Ornithological Biography/Volume 1/Purple Finch

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Ornithological Biography by John James Audubon
The Purple Finch
Purple Finch (Audubon).jpg
Song of the Purple Finch

THE PURPLE FINCH.

Fringilla purpurea, Gmel.

PLATE IV. Male and Female.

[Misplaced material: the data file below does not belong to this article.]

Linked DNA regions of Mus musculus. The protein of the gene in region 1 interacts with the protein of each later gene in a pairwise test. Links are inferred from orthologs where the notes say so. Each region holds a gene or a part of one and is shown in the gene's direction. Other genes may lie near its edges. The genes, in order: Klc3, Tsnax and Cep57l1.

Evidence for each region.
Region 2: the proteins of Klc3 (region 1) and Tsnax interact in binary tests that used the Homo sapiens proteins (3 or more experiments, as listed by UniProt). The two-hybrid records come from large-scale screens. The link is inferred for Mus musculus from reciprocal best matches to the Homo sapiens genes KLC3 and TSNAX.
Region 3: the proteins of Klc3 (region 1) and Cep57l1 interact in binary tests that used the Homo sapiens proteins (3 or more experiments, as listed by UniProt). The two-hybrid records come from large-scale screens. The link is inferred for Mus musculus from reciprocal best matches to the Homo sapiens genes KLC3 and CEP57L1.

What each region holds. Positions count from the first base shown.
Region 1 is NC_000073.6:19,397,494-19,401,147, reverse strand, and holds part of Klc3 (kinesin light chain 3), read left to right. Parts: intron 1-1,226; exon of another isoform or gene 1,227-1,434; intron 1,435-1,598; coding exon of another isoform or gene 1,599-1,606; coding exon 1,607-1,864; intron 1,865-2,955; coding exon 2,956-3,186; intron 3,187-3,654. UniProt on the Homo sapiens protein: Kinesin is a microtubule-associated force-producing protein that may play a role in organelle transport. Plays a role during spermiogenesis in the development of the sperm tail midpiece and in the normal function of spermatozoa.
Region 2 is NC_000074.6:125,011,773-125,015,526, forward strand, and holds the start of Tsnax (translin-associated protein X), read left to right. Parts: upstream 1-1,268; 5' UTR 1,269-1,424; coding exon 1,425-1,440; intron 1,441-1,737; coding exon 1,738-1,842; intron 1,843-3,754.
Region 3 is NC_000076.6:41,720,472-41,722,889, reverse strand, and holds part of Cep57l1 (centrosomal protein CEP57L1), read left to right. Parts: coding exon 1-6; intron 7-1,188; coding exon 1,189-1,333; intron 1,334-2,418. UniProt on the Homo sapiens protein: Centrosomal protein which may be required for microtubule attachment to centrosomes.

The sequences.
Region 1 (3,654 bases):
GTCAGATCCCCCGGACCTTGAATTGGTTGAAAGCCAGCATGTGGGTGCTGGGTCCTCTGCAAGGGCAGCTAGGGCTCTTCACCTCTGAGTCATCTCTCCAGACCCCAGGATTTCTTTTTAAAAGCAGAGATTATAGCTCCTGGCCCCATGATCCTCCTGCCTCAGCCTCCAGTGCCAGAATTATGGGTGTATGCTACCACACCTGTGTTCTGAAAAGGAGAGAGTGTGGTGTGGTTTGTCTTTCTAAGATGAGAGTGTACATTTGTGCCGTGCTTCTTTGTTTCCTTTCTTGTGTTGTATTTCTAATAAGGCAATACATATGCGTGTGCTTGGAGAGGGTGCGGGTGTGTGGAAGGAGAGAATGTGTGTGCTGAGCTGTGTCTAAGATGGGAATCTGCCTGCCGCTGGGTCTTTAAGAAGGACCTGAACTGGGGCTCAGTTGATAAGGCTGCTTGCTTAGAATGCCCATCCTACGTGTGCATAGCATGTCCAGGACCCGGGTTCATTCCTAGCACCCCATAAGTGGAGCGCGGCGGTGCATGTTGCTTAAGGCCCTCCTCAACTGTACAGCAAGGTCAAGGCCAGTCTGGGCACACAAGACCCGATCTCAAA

From the beginning of November until April, flocks of the Purple Finch, consisting of from six to twenty individuals, are seen throughout the whole of Louisiana and the adjoining States. They fly compactly, with an undulating motion, similar to that of the Common Greenfinch of Europe. They alight all at once, and after a moment of rest, and as if frightened, all take to wing again, make a circuit of no great extent, and return to the tree from which they had thus started, or settle upon one near it. Immediately after this, every individual is seen making its way toward the extremities of the branches, husking the buds with great tact, and eating their internal portion. In doing this, they hang like so many Titmice, or stretch out their necks to reach the buds below. Although they are quite friendly among themselves during their flight, or while sitting without looking after food, yet, when they are feeding, the moment one goes near another, it is strenuously warned to keep off by certain unequivocal marks of displeasure, such as the erection of the feathers of the head and the opening of the mouth. Should this intimation be disregarded, the stronger or more daring of the two drives off the other to a different part of the tree. They feed in this manner principally in the morning, and afterwards retire to the interior of the woods. Towards sunset they reappear, fly about the skirts of the fields and along the woods, until, having made choice of a tree, they alight, and, as soon as each bird has chosen a situation, stand still, look about them, plume themselves, and make short sallies after flies and other insects, but without interfering with each other. They frequently utter a single rather mellow clink, and are seen occupied in this manner until near sunset, when they again fly off to the interior of the forest. I one night surprised a party of them roosting in a small holly tree, as I happened to be brushing by it. In their consternation they suddenly started all together, and in the same direction, when, not knowing what birds they were, I shot at them and brought down two.